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August 29, 2018

Politics is central to education and grant making in South Africa

Zenex Foundation CEO Gail Campbell reviews the education and grant making environment across four different democratic-era presidents

South Africa has had an interesting 2018 to date, and the strong links between politics, education and grant making are as evident as before.

Politics has been at the epicentre of our lives in South Africa and, certainly, in the first quarter of 2018, we experienced a period of political milestones. We celebrated the 26th anniversary of Nelson Mandela’s release from prison in 1992, and we had a president resign and a new president elected. These changes resulted in a heightened sense of energy and hopes for a more accountable government with deliberate efforts to root out corruption.

A new president and a new Cabinet have resulted in some speculation about the future of education. There is welcome consistency – the Minister of Basic Education remains – but we have a new Minister of Higher Education to navigate the fraught and contested terrain of the cost of university education for the poor.

Politics and education are inextricably linked. This relationship has evolved over the years and has, in turn, determined the behaviour of grant-makers. In the period prior to democracy, the Apartheid government used education to subjugate Black South Africans and education became a site of struggle. The slogan “freedom before education” reverberated across South African townships and we experienced mass detention of young people. With the support of international donors and friends, we saw the demise of Apartheid. 

Then we had the birth of South African democracy. South Africa was hailed for a peaceful political transition, and Mandela became a global icon, epitomising peace and harmony. His love of children placed education at the centre of South Africa’s reconstruction and development, and there was substantial local and international funding to support this focus. Mandela was known to make personal calls to request funding to build schools. This period was characterised by hope and optimism – so much so that many civil society organisations believed that the government would deliver, and consequently some donors put their support behind government-led development initiatives.

The Thabo Mbeki presidency was characterised by a period of stability and economic growth. South Africa began to take its rightful place in the international arena. With this relative economic prosperity, we experienced a decline in support from international donors. This had a huge impact on NGO infrastructure – many could not survive and closed down. Ten years into democracy in the Thabo Mbeki era, our idealism began to fade and the reality of the task to reconstruct South Africa in the post-Apartheid era hit home. There was an emergence of civil society activism in both the health and education sectors, but this was often not well received by the government. The belief held by some was that foreign funding was fuelling activism campaigns, which were viewed by many in power as having an anti-government agenda.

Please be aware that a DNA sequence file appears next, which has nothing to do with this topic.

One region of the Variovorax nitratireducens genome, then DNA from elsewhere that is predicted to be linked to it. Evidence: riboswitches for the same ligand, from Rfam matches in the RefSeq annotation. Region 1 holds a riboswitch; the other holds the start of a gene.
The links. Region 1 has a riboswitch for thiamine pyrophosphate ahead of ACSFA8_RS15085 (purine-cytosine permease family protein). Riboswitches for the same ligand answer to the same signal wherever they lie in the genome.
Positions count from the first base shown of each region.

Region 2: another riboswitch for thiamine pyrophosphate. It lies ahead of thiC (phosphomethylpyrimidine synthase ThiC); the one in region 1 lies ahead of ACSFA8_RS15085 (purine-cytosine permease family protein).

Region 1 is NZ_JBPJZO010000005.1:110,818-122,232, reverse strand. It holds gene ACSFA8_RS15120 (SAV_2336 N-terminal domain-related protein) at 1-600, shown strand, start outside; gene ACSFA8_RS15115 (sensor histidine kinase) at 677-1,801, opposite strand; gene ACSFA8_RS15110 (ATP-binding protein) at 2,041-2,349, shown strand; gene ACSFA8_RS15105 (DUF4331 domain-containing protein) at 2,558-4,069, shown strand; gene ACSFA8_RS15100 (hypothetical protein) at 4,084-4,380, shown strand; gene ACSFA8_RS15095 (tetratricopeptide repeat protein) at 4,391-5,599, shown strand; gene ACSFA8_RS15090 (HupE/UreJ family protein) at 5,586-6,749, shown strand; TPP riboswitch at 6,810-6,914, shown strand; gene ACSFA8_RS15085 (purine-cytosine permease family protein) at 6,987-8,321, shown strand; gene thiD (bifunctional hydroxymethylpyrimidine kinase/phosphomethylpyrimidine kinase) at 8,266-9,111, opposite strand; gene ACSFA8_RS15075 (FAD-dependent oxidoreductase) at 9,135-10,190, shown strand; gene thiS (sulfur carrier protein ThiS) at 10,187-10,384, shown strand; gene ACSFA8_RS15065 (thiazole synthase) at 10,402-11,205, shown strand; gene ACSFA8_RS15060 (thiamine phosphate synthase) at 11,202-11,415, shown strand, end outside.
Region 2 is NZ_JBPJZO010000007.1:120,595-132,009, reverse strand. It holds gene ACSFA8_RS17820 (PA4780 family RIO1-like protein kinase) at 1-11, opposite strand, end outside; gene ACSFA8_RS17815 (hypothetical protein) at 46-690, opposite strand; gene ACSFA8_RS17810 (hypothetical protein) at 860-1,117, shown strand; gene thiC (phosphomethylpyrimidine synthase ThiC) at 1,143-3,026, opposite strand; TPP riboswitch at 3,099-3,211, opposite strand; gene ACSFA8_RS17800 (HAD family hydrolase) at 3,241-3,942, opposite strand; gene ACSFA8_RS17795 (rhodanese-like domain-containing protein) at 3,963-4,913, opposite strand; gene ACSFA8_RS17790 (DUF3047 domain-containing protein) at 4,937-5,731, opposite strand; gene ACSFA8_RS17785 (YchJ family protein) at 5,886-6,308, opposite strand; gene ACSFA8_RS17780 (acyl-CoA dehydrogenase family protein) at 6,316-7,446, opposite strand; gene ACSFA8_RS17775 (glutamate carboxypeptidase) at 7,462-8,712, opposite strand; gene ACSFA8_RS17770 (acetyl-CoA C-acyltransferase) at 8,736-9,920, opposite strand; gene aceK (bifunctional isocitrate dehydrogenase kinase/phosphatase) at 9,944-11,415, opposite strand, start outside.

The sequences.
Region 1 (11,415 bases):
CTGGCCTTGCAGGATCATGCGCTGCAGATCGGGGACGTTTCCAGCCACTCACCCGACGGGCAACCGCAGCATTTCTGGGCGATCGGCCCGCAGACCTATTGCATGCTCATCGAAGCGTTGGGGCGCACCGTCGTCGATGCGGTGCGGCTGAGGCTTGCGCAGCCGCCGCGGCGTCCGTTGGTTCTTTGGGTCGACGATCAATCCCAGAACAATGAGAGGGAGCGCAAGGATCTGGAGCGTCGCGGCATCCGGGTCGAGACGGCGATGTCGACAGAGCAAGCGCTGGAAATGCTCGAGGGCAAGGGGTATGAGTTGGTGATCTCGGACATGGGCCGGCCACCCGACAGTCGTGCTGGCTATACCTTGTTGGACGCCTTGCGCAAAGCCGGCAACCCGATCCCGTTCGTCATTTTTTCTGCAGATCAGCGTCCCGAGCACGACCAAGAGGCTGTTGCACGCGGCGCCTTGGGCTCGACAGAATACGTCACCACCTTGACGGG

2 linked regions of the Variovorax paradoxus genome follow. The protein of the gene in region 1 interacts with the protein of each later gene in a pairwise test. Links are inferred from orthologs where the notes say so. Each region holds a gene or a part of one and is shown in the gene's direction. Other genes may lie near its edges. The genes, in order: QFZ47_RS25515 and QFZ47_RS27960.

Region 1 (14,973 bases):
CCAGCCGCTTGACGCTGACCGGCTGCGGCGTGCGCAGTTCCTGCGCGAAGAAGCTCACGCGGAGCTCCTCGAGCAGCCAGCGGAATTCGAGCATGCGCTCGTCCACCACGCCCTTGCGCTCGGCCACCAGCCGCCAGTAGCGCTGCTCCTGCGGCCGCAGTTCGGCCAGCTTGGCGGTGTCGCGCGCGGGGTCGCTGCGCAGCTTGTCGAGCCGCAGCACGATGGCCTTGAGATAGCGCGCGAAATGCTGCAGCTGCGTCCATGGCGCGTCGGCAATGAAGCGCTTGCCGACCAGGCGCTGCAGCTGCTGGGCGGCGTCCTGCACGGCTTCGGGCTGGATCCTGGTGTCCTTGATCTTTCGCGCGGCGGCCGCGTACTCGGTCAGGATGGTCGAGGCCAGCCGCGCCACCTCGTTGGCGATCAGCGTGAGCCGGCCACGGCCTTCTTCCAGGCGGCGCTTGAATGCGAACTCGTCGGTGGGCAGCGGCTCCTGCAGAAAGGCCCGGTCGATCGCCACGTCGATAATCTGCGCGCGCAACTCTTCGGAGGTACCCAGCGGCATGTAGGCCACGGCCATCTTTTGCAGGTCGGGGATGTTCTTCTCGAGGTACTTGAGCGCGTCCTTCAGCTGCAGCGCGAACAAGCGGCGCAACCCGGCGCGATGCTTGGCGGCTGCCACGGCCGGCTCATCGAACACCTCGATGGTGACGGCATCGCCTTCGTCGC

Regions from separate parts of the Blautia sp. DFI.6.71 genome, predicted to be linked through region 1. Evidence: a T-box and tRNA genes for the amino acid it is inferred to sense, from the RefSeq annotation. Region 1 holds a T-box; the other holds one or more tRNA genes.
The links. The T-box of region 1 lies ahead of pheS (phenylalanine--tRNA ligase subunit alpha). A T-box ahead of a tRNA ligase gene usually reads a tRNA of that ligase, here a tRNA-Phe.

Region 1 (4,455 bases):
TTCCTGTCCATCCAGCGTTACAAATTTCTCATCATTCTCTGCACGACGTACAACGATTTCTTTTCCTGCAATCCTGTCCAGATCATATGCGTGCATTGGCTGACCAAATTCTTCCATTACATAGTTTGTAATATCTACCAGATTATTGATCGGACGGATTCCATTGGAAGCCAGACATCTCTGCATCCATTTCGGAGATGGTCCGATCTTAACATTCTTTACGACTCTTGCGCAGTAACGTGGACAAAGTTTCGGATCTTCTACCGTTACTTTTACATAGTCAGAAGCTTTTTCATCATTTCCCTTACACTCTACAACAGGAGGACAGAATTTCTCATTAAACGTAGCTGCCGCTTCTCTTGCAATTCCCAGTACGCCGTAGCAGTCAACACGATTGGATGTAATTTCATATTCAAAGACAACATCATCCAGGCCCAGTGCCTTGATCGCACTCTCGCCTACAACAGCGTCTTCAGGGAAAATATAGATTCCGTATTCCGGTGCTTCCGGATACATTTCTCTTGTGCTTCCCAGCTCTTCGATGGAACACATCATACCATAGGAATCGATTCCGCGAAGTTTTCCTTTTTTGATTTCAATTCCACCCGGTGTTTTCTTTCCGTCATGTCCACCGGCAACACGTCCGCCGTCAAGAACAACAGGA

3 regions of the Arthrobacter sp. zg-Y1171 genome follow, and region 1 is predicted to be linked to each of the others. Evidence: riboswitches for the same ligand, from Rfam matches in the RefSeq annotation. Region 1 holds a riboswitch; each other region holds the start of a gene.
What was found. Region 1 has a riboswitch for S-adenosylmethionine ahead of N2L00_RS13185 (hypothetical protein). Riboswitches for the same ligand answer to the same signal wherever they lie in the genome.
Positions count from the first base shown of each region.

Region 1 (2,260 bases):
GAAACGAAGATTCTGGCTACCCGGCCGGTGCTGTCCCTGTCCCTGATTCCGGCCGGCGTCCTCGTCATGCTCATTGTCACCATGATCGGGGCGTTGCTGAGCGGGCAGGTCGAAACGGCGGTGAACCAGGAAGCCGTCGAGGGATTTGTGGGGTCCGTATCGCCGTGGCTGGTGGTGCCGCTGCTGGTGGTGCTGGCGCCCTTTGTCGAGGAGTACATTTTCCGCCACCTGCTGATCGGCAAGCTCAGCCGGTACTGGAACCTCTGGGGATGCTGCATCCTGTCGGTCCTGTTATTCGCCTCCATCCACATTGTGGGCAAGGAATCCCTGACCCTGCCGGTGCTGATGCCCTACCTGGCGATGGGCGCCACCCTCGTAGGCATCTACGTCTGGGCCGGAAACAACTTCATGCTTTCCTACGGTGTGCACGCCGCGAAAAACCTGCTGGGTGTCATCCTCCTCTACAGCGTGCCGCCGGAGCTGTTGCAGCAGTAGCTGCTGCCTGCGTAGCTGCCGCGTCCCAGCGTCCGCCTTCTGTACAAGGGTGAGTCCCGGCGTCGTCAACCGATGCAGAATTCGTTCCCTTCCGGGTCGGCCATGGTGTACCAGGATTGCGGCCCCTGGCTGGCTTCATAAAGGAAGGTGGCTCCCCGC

In the first years of the Zuma presidency, the government increasingly acknowledged the problems facing the country. There was a call for government, civil society and business to join hands to address these challenges. A dedicated Performance Monitoring and Evaluation Department was set up to hold ministries to account for delivery. This was indeed a refreshing change and definitely had a positive impact on the growth of monitoring and evaluation in South Africa. Civil society became more vocal, and advocacy around education grew. The funding community in South Africa focused on education delivery, and education advocacy campaigns and education research were largely funded by international donors, with only a few South African donors active in this space.

The latter years of the Zuma presidency were tainted by allegations of state capture and corruption. Corruption became a real concern in many sectors of society and the education sector did not escape unscathed. Corruption Watch reported that over 60% of all their cases under investigation were from the education sector, and largely centred on allegations of corruption in the procurement of goods and services for schools. The economy declined and South Africa was downgraded by international rating agencies. This has had a major impact on state expenditure on social services, including education. Investor confidence declined and was at an all-time low as calls for the removal of President Zuma grew.

In February 2018, Jacob Zuma resigned and Cyril Ramaphosa was elected President. There was strong support for this change, which was seen by many as a new dawn, ushering in fresh energy and a sense of rebirth and renewed hope. Some of the Ministers implicated in state capture were removed in a Cabinet reshuffle, and the phrase “Ramaphosa Spring” was popularised to characterise a general sense of hope, rebirth and renewal.

As we adjust to this change, donors can play a critical role in South Africa, both as partners with government and in holding the government to account. Education still faces many significant challenges. In addressing some of education’s most intractable problems, it is vital that we all share a commitment to improving the lives of South African children for a better South Africa and a better future.

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